To complete your application for U visa status, your advocate or your attorney will have to get law enforcement or the proper certifying agency to fill out a U visa status certification.  This certification is a form that states that you have been helpful, are being helpful, or are likely to be helpful to the authorities investigating or prosecuting the criminal activity.*  From the moment you start to cooperate with the authorities, you will have to continue that cooperation without refusing or failing to provide information and assistance that has been requested in a reasonable way.**  The definition of a "reasonable request" depends on the circumstances of each case and on factors such as the age of the victim, the trauma s/he suffered and if the victim's cooperation puts his/her security at risk.  The certification also confirms that you are a victim of one of the U visa-eligible crimes and that you have provided useful information when requested.**  For more information on who can sign a certification, see Which government officials and agencies may be able to provide the law enforcement certification that is required?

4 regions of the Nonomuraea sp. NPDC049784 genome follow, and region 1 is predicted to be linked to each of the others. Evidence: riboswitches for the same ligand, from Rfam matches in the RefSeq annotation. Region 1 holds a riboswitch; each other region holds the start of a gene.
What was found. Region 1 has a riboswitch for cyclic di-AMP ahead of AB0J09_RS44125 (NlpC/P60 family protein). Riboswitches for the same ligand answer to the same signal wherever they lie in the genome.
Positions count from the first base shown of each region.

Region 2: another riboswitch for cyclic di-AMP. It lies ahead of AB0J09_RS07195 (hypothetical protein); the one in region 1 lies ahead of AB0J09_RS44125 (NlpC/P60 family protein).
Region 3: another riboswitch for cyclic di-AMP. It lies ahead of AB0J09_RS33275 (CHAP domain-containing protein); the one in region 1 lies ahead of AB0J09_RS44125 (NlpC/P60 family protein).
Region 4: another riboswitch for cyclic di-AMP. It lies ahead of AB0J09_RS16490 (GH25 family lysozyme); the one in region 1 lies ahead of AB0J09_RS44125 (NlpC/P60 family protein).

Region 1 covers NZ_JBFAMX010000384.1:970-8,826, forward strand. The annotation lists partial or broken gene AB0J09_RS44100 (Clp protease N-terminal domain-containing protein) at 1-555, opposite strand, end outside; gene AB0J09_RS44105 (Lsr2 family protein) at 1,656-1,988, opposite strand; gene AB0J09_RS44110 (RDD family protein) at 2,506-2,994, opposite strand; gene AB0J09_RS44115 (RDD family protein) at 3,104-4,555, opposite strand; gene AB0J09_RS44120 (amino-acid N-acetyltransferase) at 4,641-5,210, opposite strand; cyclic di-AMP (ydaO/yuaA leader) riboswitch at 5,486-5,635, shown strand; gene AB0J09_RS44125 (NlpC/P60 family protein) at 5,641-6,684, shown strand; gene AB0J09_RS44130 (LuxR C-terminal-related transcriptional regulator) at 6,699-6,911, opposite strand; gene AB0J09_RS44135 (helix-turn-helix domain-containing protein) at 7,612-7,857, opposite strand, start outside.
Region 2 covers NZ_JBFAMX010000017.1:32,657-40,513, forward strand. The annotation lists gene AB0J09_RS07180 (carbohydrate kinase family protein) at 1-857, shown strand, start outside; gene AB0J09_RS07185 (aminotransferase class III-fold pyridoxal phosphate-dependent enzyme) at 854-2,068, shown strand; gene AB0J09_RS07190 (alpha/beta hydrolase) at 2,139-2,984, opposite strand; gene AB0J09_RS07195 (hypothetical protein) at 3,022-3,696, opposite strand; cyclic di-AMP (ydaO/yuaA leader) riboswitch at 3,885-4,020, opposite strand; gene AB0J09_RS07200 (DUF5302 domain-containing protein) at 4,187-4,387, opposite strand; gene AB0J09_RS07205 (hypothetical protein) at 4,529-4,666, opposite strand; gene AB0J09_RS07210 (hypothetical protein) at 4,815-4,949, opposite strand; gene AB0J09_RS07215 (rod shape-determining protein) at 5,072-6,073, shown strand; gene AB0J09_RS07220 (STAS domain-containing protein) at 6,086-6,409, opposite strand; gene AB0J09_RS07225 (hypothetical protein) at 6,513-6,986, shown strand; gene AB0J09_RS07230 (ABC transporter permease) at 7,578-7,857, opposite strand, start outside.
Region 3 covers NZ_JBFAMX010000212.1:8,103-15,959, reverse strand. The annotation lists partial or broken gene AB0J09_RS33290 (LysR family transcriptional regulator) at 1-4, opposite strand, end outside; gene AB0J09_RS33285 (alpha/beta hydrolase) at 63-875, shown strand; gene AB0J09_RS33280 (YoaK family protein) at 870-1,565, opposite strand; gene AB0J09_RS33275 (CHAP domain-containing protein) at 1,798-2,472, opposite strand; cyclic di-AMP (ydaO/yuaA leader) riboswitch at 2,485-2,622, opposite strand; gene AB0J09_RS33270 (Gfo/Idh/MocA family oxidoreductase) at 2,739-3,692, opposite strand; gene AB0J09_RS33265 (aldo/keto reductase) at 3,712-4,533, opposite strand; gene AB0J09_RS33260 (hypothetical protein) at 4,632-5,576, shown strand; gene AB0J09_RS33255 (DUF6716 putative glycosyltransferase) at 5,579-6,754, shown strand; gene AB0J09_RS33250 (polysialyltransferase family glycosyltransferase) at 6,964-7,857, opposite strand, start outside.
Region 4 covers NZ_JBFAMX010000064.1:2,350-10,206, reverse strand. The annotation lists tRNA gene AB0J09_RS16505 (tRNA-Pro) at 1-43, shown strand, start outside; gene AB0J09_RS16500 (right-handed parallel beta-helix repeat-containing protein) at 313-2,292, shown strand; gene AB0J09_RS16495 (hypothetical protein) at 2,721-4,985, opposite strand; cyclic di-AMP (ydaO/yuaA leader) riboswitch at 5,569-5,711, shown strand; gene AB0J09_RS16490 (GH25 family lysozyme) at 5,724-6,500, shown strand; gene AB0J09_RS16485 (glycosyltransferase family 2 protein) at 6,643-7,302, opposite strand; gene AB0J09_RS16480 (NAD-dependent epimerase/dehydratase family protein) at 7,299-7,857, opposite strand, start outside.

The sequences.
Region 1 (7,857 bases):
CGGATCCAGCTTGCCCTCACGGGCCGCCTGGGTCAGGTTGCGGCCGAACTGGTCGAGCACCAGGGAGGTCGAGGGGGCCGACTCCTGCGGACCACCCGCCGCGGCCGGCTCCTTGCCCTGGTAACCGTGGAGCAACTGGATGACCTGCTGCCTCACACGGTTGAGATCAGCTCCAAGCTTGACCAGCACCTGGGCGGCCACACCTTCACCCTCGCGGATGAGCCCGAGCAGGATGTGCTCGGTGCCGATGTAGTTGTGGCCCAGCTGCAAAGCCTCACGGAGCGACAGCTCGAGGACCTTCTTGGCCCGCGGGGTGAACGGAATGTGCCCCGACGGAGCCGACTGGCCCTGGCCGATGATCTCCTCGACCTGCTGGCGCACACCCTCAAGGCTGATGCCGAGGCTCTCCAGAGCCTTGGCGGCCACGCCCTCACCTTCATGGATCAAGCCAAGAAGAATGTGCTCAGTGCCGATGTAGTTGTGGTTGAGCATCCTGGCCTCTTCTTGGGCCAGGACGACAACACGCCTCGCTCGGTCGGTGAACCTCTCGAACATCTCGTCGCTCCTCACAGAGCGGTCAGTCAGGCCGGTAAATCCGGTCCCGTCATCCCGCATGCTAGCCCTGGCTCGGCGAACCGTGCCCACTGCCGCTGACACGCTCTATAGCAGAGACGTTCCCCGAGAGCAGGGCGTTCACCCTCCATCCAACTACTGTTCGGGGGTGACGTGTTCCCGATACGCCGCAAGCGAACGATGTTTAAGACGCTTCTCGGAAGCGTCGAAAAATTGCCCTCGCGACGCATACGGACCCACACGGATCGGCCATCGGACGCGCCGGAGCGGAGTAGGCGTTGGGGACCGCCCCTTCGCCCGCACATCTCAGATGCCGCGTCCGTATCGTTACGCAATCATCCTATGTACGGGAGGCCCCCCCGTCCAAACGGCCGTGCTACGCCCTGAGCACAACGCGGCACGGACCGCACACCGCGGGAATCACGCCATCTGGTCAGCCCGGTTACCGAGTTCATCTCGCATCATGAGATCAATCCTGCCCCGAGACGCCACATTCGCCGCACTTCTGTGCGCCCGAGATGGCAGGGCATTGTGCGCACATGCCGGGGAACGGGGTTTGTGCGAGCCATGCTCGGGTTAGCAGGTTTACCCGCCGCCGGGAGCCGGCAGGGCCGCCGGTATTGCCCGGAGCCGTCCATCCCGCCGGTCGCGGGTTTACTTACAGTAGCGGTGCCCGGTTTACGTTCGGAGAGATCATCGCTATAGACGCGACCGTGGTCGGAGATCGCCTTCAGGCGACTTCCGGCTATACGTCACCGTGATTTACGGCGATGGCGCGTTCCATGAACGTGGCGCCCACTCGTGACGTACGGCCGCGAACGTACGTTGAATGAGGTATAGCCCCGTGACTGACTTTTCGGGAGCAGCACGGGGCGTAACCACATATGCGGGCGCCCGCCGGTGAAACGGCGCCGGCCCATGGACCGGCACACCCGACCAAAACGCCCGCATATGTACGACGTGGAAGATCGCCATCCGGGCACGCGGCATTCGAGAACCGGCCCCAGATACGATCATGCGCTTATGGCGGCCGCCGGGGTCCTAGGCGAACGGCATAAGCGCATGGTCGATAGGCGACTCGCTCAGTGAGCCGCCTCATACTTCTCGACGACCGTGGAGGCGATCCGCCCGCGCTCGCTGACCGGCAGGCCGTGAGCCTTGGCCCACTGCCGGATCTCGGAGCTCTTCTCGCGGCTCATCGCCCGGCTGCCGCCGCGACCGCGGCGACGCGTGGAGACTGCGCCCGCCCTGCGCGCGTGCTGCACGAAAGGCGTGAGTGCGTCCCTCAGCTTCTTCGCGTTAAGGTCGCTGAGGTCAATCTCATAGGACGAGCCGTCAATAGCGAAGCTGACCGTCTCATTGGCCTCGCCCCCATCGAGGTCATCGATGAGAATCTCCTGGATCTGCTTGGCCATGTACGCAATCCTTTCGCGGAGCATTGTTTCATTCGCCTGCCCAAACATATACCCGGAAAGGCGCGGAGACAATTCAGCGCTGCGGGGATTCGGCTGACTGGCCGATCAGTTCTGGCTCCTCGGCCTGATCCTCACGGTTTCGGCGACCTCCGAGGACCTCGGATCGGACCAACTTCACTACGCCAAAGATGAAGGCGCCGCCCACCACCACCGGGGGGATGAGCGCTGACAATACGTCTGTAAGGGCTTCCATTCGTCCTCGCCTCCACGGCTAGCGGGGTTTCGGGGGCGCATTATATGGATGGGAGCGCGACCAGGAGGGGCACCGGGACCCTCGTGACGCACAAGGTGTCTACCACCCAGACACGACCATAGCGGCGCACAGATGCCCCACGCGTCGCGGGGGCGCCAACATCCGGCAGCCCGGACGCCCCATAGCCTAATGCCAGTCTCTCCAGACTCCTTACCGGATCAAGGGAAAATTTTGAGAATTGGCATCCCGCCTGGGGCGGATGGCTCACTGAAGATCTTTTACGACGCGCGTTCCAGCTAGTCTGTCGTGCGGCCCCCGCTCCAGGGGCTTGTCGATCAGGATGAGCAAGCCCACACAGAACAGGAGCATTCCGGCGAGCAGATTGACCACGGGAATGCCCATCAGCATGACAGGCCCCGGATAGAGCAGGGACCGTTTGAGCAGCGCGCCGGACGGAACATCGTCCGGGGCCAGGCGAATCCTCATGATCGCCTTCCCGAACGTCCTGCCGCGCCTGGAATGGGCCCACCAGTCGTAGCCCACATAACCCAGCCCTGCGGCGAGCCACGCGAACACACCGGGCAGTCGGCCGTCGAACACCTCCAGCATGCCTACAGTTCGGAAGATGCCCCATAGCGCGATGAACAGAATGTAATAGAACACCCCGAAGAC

Note: If you are under 16 years old, your parent, guardian, or “next friend” who has information about the criminal activity can be the one that has been helpful, is being helpful, or is likely to be helpful to the authorities investigating or prosecuting the criminal activity for purposes of the certification.***

* INA § 101(a)(15)(U)(i)(III); 8 CFR § 214.14(c)(2)(i)
** See the certification form, I-918 Supplement B
*** INA §§ 101(a)(15)(U)(i)(II) & (III)

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back to topHow much does it cost to apply for U visa status?

There are no fees for the application for you and your derivative family members.*  Some of the related forms do have fees (i.e., employment authorization for derivative family members, inadmissibility waiver, biometrics, etc.) but those fees can be waived.

* See USCIS website – Forms

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back to topHow long does it take to get the U visa? What legal status do I have while I am waiting for my U visa?